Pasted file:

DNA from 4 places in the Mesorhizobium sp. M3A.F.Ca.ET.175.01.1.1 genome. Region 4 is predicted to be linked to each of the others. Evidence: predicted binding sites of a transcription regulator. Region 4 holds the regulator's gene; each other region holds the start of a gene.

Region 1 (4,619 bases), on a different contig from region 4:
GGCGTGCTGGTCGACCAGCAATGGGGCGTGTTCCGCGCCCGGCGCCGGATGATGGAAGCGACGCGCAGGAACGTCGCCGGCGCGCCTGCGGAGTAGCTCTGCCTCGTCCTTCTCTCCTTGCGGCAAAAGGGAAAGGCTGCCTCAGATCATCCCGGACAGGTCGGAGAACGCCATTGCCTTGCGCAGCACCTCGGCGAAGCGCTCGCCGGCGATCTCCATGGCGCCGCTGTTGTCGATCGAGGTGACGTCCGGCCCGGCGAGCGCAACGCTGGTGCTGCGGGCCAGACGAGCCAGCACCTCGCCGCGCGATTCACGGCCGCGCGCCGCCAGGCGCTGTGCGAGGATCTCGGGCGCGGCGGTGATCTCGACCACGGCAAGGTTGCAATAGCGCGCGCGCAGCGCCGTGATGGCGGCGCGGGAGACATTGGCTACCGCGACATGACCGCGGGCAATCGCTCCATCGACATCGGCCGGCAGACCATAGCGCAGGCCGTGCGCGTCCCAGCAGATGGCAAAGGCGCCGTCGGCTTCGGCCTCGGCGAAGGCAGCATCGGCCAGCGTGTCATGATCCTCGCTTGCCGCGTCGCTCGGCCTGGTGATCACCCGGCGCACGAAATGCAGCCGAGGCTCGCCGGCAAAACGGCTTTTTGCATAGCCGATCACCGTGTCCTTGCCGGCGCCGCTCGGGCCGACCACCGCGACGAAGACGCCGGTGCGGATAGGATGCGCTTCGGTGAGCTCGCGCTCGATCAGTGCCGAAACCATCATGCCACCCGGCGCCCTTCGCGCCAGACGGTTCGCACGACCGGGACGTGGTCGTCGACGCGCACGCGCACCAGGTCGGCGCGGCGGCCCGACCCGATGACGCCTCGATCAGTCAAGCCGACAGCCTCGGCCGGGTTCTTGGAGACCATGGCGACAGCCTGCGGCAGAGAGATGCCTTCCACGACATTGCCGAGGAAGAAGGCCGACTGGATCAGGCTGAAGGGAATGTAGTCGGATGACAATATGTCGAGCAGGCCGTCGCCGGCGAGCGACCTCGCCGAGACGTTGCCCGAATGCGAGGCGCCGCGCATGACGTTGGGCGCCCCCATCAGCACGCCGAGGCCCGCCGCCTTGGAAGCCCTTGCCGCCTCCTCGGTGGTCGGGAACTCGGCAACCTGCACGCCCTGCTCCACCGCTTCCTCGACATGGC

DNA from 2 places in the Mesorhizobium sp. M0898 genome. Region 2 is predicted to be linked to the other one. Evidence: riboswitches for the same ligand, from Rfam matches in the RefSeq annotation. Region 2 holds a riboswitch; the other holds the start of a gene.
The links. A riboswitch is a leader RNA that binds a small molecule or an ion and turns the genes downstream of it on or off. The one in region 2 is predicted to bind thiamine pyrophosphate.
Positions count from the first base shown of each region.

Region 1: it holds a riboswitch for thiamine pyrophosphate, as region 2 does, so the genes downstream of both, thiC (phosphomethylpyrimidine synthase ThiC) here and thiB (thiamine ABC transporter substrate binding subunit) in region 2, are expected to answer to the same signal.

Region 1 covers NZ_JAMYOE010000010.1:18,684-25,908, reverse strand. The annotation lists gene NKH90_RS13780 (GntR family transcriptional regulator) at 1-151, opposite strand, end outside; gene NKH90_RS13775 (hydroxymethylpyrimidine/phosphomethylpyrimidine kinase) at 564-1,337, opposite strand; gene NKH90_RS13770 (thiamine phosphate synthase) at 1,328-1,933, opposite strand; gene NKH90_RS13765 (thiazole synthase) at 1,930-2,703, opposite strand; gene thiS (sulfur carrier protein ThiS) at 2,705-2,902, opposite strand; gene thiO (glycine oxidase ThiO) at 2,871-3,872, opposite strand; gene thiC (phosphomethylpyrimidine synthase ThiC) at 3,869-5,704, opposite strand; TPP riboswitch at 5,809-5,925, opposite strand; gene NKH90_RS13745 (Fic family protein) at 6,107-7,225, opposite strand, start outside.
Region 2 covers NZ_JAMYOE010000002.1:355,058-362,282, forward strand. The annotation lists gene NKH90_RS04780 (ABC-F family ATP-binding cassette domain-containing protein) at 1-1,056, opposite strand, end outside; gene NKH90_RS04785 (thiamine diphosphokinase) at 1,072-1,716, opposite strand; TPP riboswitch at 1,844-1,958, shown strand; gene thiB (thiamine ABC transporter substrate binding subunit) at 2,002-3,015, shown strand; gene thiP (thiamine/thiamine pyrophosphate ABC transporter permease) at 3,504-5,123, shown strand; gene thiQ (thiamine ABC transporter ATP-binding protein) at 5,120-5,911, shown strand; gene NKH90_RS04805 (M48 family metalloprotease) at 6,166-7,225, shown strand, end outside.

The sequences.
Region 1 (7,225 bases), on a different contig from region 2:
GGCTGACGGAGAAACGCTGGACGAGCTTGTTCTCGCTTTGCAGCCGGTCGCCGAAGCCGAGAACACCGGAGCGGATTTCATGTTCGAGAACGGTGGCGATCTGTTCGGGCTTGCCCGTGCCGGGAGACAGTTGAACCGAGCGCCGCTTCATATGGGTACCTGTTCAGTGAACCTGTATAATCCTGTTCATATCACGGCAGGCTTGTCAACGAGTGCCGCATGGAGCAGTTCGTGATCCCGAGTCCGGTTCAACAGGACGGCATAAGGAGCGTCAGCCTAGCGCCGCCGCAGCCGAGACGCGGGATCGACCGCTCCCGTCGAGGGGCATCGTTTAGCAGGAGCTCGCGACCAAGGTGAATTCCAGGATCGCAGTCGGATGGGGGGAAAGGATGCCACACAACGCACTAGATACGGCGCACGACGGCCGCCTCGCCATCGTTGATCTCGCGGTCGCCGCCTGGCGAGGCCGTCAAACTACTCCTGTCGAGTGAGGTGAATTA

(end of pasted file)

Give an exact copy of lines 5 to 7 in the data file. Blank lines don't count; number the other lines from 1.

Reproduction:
The links. A riboswitch is a leader RNA that binds a small molecule or an ion and turns the genes downstream of it on or off. The one in region 2 is predicted to bind thiamine pyrophosphate.
Positions count from the first base shown of each region.

Region 1: it holds a riboswitch for thiamine pyrophosphate, as region 2 does, so the genes downstream of both, thiC (phosphomethylpyrimidine synthase ThiC) here and thiB (thiamine ABC transporter substrate binding subunit) in region 2, are expected to answer to the same signal.